by: Bob Howdeshell
High School Baseball Web
Coach Ron Polk Declares .....
At a high school baseball information seminar, sponsored by Encore Sports and
Perfect Game ID Camps, held in Decatur, Alabama, those in attendance were treated to the
insight of college baseball coaching legend Ron Polk, of Mississippi State University.
As Coach Polk started his discussion, which was to be on the role of high school coaches and
parents in recruiting, he announced, "The NCAA is the enemy of college baseball!"
Coach Polk further went on to explain that at this point in his career he has made it his goal to
berate the NCAA leadership and its unfair treatment of college baseball programs, at every opportunity.
Coach Polk explained that several years ago it was decided that all NCAA DI men's sports scholarship
totals would be reduced by 10%, across the board. This in the face of Title IX compliance. If you
look at total allowable scholarships for men's sports you will see the unusual amounts, like 11.7 for baseball.
This came as a result of reducing the previous number (13) by 10%.
Did you know that the NCAA Division I men's baseball College World Series is the second (2nd)
largest championsip series sponsored by the NCAA? Coach Polk made this point .... the baseball regionals, super-regionals
and CWS are surpassed in revenue generated for the NCAA only by the men's basketball tournament. What about football?
Those bowl games are not revenue shared by the NCAA, only the participating schools and in some cases their conferences. And as Coach Polk asked ... "Does any of that baseball tournament money come back to
college baseball programs in terms of increased scholarship amounts?" NO!
Coach Polk went on to discuss women's sports such as crew / rowing. The NCAA allows women's
programs to give 20 full scholarships in crew. This, said Polk is an amazing amount when you consider that there is
no such thing as a high school crew/rowing team! He went on to discuss how the University of Iowa filled
their spots on the crew team the first season. Representatives from the crew team (coaches) and the athletic department
milled around the freshman / new student enrollment tables. When an athletic looking female was spotted she
was pulled over to a table and asked if she would like to be on the rowing team. Most responded by asking, "what is crew?"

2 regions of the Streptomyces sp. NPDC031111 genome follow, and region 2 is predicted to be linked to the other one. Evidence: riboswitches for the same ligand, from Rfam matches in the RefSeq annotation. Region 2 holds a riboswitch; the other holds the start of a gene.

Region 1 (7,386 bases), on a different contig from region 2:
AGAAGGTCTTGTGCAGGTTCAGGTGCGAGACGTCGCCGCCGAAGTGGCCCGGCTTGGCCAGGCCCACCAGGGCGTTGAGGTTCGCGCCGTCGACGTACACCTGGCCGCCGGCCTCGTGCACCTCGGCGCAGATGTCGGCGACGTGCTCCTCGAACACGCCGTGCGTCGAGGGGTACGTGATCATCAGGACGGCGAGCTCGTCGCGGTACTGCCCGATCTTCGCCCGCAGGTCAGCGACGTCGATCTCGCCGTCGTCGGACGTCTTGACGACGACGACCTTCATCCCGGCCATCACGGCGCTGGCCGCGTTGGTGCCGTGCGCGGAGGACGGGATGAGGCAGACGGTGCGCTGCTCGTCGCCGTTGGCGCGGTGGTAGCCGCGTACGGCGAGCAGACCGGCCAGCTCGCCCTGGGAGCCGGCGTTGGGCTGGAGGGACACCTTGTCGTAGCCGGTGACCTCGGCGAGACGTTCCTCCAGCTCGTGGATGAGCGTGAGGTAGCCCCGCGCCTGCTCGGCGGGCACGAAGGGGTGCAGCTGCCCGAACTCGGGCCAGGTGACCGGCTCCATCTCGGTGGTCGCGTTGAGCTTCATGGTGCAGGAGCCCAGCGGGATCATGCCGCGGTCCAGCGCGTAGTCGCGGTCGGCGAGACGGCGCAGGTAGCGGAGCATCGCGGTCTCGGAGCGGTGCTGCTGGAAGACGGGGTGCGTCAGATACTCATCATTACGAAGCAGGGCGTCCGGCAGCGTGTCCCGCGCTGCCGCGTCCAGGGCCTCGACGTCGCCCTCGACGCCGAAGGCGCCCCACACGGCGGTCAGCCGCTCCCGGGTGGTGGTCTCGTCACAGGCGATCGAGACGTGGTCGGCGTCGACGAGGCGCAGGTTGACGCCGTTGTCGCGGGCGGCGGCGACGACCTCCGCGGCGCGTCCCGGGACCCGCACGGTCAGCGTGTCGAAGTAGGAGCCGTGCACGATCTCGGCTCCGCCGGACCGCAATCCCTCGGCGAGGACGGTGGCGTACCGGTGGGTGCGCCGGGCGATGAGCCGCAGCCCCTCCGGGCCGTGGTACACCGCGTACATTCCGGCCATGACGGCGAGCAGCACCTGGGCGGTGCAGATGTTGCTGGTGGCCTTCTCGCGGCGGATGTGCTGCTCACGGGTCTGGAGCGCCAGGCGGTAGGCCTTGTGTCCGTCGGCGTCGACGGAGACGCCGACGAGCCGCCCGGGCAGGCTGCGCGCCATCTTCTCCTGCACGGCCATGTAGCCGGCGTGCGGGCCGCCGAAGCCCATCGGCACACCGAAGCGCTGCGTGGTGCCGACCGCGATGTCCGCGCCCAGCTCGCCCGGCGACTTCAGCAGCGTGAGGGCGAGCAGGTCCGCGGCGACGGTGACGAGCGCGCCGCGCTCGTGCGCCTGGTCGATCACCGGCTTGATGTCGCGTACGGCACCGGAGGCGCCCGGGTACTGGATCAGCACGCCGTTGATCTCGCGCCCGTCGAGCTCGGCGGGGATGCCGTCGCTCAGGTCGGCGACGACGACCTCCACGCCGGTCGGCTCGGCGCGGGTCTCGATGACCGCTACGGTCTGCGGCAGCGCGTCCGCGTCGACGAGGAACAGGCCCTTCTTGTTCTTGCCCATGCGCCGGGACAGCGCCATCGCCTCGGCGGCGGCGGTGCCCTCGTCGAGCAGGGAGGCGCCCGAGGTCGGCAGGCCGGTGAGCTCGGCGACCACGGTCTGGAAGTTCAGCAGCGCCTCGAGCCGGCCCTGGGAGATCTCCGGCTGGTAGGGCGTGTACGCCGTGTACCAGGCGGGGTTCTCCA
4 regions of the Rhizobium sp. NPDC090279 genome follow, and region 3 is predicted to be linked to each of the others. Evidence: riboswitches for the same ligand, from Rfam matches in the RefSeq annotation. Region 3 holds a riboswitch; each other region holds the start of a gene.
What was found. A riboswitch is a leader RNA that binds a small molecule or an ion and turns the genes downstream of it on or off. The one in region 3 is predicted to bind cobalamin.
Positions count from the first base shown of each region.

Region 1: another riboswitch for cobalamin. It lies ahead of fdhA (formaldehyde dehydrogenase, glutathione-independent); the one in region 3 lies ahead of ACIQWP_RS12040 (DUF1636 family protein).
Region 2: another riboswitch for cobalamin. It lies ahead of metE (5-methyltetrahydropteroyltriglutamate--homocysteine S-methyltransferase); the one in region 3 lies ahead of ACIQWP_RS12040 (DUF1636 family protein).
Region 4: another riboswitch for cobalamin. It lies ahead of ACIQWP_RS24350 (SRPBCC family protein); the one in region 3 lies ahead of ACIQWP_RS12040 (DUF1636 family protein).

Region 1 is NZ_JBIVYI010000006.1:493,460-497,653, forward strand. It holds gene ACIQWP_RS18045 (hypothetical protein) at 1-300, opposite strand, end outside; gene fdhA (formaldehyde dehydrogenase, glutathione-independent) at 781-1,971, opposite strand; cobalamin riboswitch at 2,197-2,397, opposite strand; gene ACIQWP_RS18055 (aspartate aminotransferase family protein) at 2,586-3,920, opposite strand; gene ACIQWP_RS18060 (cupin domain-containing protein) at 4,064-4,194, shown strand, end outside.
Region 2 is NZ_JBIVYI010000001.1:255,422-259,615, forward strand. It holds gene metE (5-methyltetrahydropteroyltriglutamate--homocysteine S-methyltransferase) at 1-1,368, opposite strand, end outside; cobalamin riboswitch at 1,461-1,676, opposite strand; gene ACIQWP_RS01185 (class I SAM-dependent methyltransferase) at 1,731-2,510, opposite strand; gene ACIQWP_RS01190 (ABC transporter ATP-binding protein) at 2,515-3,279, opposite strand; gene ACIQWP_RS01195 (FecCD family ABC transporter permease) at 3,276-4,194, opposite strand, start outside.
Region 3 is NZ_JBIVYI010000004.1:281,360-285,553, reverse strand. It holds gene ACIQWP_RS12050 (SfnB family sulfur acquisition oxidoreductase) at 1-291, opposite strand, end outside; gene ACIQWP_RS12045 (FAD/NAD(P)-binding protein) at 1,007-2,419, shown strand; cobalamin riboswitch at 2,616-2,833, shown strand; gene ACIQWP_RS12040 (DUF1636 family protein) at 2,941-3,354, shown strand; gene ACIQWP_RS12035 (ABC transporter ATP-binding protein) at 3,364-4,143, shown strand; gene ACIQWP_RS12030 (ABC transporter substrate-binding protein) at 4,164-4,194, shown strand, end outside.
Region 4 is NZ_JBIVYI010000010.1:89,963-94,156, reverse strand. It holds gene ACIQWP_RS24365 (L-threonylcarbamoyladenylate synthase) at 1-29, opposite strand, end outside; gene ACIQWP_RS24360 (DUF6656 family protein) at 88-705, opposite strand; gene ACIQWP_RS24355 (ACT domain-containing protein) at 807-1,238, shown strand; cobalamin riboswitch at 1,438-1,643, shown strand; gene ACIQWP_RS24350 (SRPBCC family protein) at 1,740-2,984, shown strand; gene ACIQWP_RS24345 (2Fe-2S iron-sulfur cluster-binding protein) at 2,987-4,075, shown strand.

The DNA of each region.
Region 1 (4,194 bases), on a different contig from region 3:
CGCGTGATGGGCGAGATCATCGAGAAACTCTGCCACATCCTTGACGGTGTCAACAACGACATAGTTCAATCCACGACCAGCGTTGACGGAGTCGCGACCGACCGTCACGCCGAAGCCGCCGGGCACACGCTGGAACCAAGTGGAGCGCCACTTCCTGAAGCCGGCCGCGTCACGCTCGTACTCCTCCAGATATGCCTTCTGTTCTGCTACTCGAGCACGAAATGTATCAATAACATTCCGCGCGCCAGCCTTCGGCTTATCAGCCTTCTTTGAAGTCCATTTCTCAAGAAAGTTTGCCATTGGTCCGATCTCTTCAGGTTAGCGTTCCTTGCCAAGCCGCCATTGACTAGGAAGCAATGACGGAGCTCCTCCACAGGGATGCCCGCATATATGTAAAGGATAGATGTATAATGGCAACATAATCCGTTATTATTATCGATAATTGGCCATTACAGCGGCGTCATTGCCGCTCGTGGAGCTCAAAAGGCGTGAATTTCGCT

It was then explained that a full athletic scholarship was a part of the deal! It did not take long to
find 20 new members of the Iowa crew team.
As a footnote Coach Polk added that when crew was added as a women's sport at Iowa and they did not even have a venue to hold home
matches. They had to build a lake!
Coach Polk also mentioned that several of the NCAA Division I women's basketball programs do not use all
of their allotted 15 full scholarships. (I know this was true at Tennessee until just recently). His point was that
women's basketball has 15 scholarships while the men's programs are limited to 13 and baseball with 30 man
rosters is limited to 11.7!
Coach Polk stated that in his next life he would like to come back as a women's golf coach, with 6 full scholarships.
Some other interesting factoids that Coach Polk shared with the audience:
- Mississippi State sends out an average of 1,500 prospect questionnaires each year
- The letters NCAA stands for "No Clue About Anything"
- It is very important for a player and his family to have a prepared list of questions when talking with a college baseball coach
- Get an unbiased evaluation of your player - without being "thin-skinned"
- Realistic expectations / proper evaluation of talent (rose colored glasses - YES he used those words)
Not many 8.0 - 60 yard dash guys playing centerfield at a DI program or guys that cannot hit a curveball
- Provide opportunities to challenge their level of play - "Play Up"
- Lose your ego
- Parents and high school coaches need to make sure that the goals are that of the player, not theirs
- Stay on top of their academics
The next factoids had to do with the Major League Baseball draft.
Polk admitted to being a "college first" guy, but he also professed his love for all baseball, including the
professional ranks. He did however want to share some eye-opening numbers with us.
- Since the MLB Free-Agent Player Draft has been in its current form (starting in 1966)
only 5% of all players have ever played at least one game in the big leagues.
- Of the 5% that made it to the big leagues only 6% of those 5% managed to stay 4 years (or the equal of a college career).
- Of all the first round draft selections since 1966 only 48% have ever played in the bigs. Or in other words 52% of
all first round draft picks did not make it to the majors!
- Current MLB rosters consist of 30% foreign born players. Thus making it tougher and tougher for a U.S. born player to
get to the big leagues.
For a listing of all NCAA scholarship limits, by sport and gender: